Big bottle, great taste. For many wine enthusiasts larger size wine bottles are something very special. This demonstrates the auction sale at Christies nine years ago. A six liter bottle, called “Impériale”, from Château Cheval Blanc in Bordeaux was sold at an auction in Geneva for USD 304’375.
Before we’ll see the reasons why these large-format bottles are so desirable for many wine lovers, let’s have a look at the different sizes and their names. The names of the bottles can vary depending on the respective region:
- 375ml Demi Bouteille
- 750ml Bouteille (Standard Bottle)
- 1.5l Magnum
- 3l Double Magnum (in Champagne it is called „Rehoboam“)
- 4.5l Jeroboam
- 6l Impériale
- 9l Salmanazar
- 12l Balthazar
- 15l Nebukadnezar
- 18l Melchior (in Burgundy and Champagne it is called Goliath)
Why are large bottles so desirable?
The wine in large-format bottles ages better
Wine ages as air moves in and out of the cork. A wine’s evolution in the bottle is therefore largely a result of the interaction of the liquid itself with oxygen. With large bottles, you’ve got the same bottleneck as a standard bottle but a much larger volume of wine. The result is that the wine ages much slower than their 750ml counterparts achieving its ultimate peak of maturity. So, many wine makers typically portion part of their best wines into larger bottles.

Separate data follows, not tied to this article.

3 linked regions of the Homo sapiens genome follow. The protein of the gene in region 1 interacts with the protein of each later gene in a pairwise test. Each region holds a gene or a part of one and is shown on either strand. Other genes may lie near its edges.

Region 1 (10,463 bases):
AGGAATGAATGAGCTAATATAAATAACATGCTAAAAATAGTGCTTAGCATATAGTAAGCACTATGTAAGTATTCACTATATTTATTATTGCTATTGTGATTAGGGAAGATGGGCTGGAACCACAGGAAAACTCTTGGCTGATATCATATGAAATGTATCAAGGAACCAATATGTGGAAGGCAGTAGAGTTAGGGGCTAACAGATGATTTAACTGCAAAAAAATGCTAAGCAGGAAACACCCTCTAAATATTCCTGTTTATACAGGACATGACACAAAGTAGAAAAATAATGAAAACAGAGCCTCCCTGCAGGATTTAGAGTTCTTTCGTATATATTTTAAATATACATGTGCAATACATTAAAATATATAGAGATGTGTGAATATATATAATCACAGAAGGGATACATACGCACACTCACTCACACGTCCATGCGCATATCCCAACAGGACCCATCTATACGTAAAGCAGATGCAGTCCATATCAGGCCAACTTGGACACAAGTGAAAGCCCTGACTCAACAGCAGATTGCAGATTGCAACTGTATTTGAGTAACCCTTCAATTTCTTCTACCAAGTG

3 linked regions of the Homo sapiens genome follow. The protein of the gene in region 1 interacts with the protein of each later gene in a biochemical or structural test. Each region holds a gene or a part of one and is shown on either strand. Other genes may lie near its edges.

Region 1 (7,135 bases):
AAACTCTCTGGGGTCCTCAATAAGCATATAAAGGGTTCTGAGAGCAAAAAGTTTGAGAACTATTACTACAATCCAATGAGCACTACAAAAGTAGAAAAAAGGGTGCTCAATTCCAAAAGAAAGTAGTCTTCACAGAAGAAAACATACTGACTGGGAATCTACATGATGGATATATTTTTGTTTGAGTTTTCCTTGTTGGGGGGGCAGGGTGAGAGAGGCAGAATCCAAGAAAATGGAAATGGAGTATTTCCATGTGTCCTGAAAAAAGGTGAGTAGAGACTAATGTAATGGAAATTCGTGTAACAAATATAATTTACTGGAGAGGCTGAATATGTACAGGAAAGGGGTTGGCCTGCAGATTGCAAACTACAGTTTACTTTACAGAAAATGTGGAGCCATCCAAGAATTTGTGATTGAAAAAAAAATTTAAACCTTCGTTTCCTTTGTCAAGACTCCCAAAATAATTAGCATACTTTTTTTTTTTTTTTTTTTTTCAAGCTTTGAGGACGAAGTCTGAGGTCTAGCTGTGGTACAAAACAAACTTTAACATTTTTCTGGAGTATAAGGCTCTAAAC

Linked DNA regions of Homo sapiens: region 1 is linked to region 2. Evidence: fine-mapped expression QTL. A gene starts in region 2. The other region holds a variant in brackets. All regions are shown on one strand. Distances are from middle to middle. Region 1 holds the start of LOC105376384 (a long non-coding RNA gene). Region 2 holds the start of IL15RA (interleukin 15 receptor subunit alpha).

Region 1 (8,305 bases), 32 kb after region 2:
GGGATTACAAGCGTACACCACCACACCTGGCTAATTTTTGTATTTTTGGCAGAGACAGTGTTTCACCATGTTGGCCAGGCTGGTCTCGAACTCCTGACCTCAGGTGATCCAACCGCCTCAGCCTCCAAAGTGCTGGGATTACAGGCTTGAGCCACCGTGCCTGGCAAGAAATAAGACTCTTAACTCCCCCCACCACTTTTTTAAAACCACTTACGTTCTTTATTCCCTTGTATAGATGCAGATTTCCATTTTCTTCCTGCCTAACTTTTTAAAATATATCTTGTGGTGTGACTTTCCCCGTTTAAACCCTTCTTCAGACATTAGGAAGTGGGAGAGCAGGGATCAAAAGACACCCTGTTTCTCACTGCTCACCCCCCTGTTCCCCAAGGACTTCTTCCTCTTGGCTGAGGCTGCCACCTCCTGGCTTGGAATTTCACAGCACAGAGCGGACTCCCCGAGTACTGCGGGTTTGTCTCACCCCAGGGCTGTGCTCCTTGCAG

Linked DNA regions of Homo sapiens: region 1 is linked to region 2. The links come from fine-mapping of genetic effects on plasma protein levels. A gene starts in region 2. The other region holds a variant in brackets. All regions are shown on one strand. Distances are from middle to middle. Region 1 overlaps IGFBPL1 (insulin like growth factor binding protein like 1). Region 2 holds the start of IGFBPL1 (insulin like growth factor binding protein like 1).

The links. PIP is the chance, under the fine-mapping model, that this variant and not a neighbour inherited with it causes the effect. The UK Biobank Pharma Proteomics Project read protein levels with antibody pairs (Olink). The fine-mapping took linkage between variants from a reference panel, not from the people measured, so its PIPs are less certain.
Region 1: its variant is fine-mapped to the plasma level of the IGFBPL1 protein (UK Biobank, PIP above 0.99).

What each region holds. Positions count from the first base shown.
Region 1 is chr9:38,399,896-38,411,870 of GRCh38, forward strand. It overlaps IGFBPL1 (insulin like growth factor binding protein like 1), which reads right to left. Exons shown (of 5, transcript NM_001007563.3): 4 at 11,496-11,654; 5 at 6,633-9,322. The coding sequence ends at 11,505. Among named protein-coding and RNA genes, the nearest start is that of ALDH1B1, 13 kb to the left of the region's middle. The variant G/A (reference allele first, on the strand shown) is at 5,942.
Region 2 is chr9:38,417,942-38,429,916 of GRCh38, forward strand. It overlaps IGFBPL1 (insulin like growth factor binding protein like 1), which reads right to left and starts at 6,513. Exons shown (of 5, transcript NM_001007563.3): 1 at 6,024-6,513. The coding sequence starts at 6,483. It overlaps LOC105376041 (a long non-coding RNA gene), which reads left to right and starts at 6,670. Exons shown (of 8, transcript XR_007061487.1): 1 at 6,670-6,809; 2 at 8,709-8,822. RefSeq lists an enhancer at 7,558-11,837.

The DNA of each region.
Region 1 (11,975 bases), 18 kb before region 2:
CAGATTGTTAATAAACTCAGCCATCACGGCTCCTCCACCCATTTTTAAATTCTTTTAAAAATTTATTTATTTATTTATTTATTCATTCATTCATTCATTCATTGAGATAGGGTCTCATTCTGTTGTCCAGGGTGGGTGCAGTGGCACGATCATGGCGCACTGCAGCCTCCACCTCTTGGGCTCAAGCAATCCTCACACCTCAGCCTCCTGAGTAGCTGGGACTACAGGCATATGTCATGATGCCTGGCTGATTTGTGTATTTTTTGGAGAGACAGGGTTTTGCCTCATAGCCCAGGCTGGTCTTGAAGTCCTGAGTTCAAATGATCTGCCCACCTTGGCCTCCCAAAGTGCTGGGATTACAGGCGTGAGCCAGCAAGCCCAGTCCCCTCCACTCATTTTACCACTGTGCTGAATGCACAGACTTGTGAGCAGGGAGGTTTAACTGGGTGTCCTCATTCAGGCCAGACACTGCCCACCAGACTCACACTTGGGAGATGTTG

Large bottles are made with thicker mostly dark green glass that protects the wine from negative influences such as light, heat and vibrations from shipping.
Impressive and versatile
No matter which occasion, whether a birthday party or an evening with good friends large bottles are impressive. And leftover magnum or larger bottles are a nice base for creative home decoration projects. As lamps, candle holders, or vases. There’s almost no limit to where your imagination can take you.
A helpful tool: decanting machines
For the really large size wine bottles, there are specialized decanting machines (like cradles), that can hold the bottle and assist you with pouring the wine in the glass or into a decanter.
Try it out! I am excited about your thoughts!